There are a number of government grants for companies in Singapore Central to help them overcome obstacles in their growth. It is worth your while to go through a few of the business support grants provided by government for SME and Startups in Central Singapore.
Top 6 Government Grants for companies:
1. Capability Development Grant (CDG)
It is a scheme for providing financial assistance to startups for building capabilities in ten business areas. Mostly in Singapore Central it includes consultancy, cost of certification, cost of equipment, and training.
2. ACE startups
For the first-name entrepreneurs having an innovative idea, the scheme provides mentor-ship support and startup capital grant. The Accredited Mentor Partners (AMP) support the startups with advice, learning programs, and networking contacts.
3. Early-Stage Venture Funding (ESVF)
It is the biggest equity scheme by government which co-funds startups along with venture capital firms. Beneficiaries of this funding are early-stage technology startups. National Research Foundation (NRF) co-fubds startups with approved VCs.
4. Technology Enterprise Commercialization Scheme (TECS)
To help entrepreneurs realize their tech-based ideas into promising business, this scheme assists them in growing their business past the seed stage and then obtaining funding from third-party to achieve targeted revenues and growth.
5. Financial Sector Technology and Innovation (FSTI)
Aim of this startup grant is to enable financial institutions to establish their innovation labs in the country and support the development of industry-wide technology infrastructure and innovation solutions.
6. ComCare Enterprise Fund (CEF)
Instituted by Ministry of Social and Family development to provide funding to social entrepreneurs and aimed at seeding Social Enterprise startups.
In Thelearningtobefearless Government knows the important role that it’s startups and SMEs play in its economy and hence support these entities with Government grants. As an entrepreneur, learner one of the ways in Singapore Central is you must try to get funding on capability upgrading initiatives such as process improvement and product development.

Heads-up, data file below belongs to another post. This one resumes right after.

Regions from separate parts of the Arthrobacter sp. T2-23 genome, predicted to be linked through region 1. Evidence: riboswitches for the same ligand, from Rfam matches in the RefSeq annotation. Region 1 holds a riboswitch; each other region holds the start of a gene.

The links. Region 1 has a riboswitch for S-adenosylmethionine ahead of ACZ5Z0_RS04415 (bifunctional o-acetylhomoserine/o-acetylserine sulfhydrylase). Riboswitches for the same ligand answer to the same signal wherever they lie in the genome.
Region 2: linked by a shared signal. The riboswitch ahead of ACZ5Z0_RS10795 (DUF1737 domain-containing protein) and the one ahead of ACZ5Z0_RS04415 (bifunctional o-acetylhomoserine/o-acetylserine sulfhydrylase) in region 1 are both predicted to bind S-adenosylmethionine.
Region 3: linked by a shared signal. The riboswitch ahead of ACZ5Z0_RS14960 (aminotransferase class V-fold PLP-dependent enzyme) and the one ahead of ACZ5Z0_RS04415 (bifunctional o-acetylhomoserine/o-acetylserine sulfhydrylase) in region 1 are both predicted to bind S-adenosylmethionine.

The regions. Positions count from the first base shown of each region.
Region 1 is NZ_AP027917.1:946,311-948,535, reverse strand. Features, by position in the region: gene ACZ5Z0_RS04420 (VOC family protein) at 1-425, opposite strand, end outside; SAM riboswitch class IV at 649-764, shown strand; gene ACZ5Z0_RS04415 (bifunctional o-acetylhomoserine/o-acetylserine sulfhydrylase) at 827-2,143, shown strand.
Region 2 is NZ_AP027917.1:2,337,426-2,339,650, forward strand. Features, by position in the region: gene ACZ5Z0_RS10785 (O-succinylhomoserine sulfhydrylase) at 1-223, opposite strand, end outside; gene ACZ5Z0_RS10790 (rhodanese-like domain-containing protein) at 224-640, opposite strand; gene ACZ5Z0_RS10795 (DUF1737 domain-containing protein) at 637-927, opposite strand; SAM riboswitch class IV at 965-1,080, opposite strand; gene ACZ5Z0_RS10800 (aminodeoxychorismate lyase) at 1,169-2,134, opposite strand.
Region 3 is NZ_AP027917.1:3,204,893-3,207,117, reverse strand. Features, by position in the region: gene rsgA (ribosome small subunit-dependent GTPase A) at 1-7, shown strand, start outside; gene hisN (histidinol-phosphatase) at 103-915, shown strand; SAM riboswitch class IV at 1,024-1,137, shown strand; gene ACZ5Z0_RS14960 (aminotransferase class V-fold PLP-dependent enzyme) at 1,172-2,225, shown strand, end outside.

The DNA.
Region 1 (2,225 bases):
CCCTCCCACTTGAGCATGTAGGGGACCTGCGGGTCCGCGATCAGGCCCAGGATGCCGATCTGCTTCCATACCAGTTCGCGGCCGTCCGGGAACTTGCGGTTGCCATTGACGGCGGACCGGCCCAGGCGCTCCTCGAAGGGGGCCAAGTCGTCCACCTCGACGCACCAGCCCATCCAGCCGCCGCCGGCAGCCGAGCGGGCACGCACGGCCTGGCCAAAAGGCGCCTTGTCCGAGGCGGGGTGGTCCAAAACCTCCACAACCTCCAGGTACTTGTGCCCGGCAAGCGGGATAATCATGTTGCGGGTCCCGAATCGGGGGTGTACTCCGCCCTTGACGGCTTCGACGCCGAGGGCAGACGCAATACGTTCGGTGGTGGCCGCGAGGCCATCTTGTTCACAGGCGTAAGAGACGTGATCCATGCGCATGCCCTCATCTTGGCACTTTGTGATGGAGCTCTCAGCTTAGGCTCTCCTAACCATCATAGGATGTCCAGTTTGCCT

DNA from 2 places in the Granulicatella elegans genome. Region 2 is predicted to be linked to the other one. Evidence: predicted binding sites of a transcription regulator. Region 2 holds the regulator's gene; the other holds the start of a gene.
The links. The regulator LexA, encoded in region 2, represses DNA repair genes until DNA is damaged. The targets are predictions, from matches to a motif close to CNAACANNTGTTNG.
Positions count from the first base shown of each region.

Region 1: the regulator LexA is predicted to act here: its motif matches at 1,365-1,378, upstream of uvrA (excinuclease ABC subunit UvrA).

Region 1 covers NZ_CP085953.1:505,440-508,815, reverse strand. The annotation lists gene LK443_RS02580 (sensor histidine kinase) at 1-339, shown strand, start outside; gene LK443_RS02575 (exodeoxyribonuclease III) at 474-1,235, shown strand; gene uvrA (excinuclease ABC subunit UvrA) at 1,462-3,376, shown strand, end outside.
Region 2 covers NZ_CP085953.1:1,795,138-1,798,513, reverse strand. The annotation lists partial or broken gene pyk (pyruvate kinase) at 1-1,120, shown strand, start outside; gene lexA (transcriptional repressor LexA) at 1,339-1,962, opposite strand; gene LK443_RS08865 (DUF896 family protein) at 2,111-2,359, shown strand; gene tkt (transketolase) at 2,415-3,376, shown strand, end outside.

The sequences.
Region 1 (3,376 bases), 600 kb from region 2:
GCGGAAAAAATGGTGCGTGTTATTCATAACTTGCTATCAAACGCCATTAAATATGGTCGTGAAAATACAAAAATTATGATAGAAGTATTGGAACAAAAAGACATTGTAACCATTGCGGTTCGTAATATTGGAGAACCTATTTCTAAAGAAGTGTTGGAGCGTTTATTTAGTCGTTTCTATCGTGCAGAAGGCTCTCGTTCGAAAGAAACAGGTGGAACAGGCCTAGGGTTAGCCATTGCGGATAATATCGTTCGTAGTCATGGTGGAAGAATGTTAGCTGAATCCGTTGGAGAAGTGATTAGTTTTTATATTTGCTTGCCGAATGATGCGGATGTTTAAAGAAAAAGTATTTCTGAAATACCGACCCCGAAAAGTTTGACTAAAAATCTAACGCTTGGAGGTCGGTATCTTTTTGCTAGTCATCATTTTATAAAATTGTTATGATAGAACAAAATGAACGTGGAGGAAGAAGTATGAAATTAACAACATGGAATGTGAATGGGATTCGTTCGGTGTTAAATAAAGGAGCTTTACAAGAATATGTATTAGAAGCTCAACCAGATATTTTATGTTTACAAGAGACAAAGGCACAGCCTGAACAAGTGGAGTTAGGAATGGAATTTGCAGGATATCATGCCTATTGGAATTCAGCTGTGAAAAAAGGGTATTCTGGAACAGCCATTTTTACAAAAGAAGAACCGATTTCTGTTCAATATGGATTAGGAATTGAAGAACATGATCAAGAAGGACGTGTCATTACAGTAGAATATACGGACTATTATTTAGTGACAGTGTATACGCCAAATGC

Business Grants Portal brings government grants for businesses into one place, so it’s easier to find and apply for the grants you need.
A technical writer will periodically need to interview Subject Matter Experts (SME) to gather information about a technical document.
More often that not, and especially within the context of software development, most SMEs are engineers and software developers. But they can also be mechanical, electrical and other types of engineers, hardware installers, network engineers, testers, site foremen, call center engineers, field technicians, sales or marketing people, local dealers, etc.
One cardinal rule of interviewing an SME is to do your homework well, in advance.
Never ever call up on an SME without first studying the issue thoroughly and drawing up a clear list of questions.
Most of the time the SME is a very busy person. By nature, a majority of technical SMEs are more comfortable in the world of numbers and quantities than words. (If they were, you perhaps wouldn't have a job as a technical writer.) They are more into "doing" things and getting results than "communicating."
So you have to be very careful not to come across as overbearing or pushing into their comfort zones by "forcing" them to communicate, especially about matters that they feel you should know "already."
Please make sure that the answer of your question is not already there looking at you in a help file, an existing manual, or worse, on a piece of equipment itself. That's a quick way to lose your credibility in the eyes of a sharp engineer.
One thing an SME would appreciate is competence and there is nothing to ruin your competence in the eyes of an SME than asking a "stupid" question with an "obvious" answer.
So that's why you need to do your homework well before taking up any SME's precious time.